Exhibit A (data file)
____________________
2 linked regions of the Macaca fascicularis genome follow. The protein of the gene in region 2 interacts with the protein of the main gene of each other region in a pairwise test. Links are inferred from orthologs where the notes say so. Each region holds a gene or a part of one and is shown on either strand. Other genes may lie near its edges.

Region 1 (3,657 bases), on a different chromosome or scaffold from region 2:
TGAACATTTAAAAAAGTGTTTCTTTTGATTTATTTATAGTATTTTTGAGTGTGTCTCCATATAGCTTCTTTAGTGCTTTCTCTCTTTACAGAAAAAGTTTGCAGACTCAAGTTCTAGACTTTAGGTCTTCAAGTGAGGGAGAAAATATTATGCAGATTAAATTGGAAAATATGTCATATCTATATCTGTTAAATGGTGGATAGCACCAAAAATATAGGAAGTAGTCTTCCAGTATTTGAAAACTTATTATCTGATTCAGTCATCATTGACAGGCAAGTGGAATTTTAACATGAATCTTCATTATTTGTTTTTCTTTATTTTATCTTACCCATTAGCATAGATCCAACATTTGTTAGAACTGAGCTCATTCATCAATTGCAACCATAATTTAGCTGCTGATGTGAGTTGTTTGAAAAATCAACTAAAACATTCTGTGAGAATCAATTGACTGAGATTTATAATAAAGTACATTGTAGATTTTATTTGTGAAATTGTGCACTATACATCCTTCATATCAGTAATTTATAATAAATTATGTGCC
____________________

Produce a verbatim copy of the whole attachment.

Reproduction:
2 linked regions of the Macaca fascicularis genome follow. The protein of the gene in region 2 interacts with the protein of the main gene of each other region in a pairwise test. Links are inferred from orthologs where the notes say so. Each region holds a gene or a part of one and is shown on either strand. Other genes may lie near its edges.

Region 1 (3,657 bases), on a different chromosome or scaffold from region 2:
TGAACATTTAAAAAAGTGTTTCTTTTGATTTATTTATAGTATTTTTGAGTGTGTCTCCATATAGCTTCTTTAGTGCTTTCTCTCTTTACAGAAAAAGTTTGCAGACTCAAGTTCTAGACTTTAGGTCTTCAAGTGAGGGAGAAAATATTATGCAGATTAAATTGGAAAATATGTCATATCTATATCTGTTAAATGGTGGATAGCACCAAAAATATAGGAAGTAGTCTTCCAGTATTTGAAAACTTATTATCTGATTCAGTCATCATTGACAGGCAAGTGGAATTTTAACATGAATCTTCATTATTTGTTTTTCTTTATTTTATCTTACCCATTAGCATAGATCCAACATTTGTTAGAACTGAGCTCATTCATCAATTGCAACCATAATTTAGCTGCTGATGTGAGTTGTTTGAAAAATCAACTAAAACATTCTGTGAGAATCAATTGACTGAGATTTATAATAAAGTACATTGTAGATTTTATTTGTGAAATTGTGCACTATACATCCTTCATATCAGTAATTTATAATAAATTATGTGCC